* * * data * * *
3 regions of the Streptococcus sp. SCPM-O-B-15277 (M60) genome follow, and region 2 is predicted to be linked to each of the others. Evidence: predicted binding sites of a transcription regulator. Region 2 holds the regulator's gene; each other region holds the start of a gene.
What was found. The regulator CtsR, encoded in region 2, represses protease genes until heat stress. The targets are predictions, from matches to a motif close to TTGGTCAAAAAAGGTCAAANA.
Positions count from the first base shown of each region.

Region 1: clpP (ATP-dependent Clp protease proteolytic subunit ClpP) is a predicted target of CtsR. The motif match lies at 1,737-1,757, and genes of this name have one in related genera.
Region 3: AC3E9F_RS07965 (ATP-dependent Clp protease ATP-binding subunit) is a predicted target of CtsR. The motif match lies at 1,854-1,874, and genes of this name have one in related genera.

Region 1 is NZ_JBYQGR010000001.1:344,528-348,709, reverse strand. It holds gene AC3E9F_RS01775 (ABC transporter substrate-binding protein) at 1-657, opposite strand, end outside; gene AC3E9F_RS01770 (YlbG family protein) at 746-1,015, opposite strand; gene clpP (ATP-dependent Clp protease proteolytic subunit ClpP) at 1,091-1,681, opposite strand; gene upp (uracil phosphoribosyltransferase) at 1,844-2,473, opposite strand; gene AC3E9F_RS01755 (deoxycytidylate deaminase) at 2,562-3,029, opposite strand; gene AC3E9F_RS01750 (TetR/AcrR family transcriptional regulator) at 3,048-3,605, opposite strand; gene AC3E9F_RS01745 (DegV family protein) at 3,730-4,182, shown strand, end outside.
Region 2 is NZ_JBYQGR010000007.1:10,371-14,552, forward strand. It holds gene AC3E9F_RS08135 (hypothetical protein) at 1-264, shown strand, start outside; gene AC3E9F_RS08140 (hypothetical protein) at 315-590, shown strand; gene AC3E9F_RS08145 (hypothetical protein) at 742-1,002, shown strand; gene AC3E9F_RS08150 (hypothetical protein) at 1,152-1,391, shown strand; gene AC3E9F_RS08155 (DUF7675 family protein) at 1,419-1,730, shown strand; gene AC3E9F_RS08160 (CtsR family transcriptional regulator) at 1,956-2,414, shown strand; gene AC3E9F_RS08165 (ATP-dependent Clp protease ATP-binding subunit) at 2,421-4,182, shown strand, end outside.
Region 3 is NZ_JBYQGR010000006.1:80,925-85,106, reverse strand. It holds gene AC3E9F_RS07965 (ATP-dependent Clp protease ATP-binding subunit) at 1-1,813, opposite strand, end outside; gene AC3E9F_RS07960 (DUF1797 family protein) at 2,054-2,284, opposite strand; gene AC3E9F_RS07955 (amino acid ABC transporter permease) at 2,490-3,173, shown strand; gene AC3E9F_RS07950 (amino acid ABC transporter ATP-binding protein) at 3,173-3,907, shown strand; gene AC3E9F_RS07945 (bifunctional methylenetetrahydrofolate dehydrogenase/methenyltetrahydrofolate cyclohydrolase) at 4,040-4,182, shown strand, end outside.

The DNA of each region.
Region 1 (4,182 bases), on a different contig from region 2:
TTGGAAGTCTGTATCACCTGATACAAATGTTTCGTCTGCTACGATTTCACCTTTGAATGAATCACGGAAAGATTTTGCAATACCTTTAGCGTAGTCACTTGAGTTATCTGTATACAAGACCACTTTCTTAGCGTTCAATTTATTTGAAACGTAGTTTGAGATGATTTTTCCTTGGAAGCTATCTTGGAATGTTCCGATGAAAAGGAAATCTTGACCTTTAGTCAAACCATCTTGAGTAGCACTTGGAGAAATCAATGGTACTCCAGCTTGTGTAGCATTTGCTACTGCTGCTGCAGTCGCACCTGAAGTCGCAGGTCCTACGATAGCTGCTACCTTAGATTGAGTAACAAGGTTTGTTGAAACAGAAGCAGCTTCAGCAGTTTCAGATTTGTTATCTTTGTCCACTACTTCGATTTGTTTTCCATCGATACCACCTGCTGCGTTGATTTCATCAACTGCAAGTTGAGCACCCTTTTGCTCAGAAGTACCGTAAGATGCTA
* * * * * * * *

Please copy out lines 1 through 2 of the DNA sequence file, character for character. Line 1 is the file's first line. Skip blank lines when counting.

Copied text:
3 regions of the Streptococcus sp. SCPM-O-B-15277 (M60) genome follow, and region 2 is predicted to be linked to each of the others. Evidence: predicted binding sites of a transcription regulator. Region 2 holds the regulator's gene; each other region holds the start of a gene.
What was found. The regulator CtsR, encoded in region 2, represses protease genes until heat stress. The targets are predictions, from matches to a motif close to TTGGTCAAAAAAGGTCAAANA.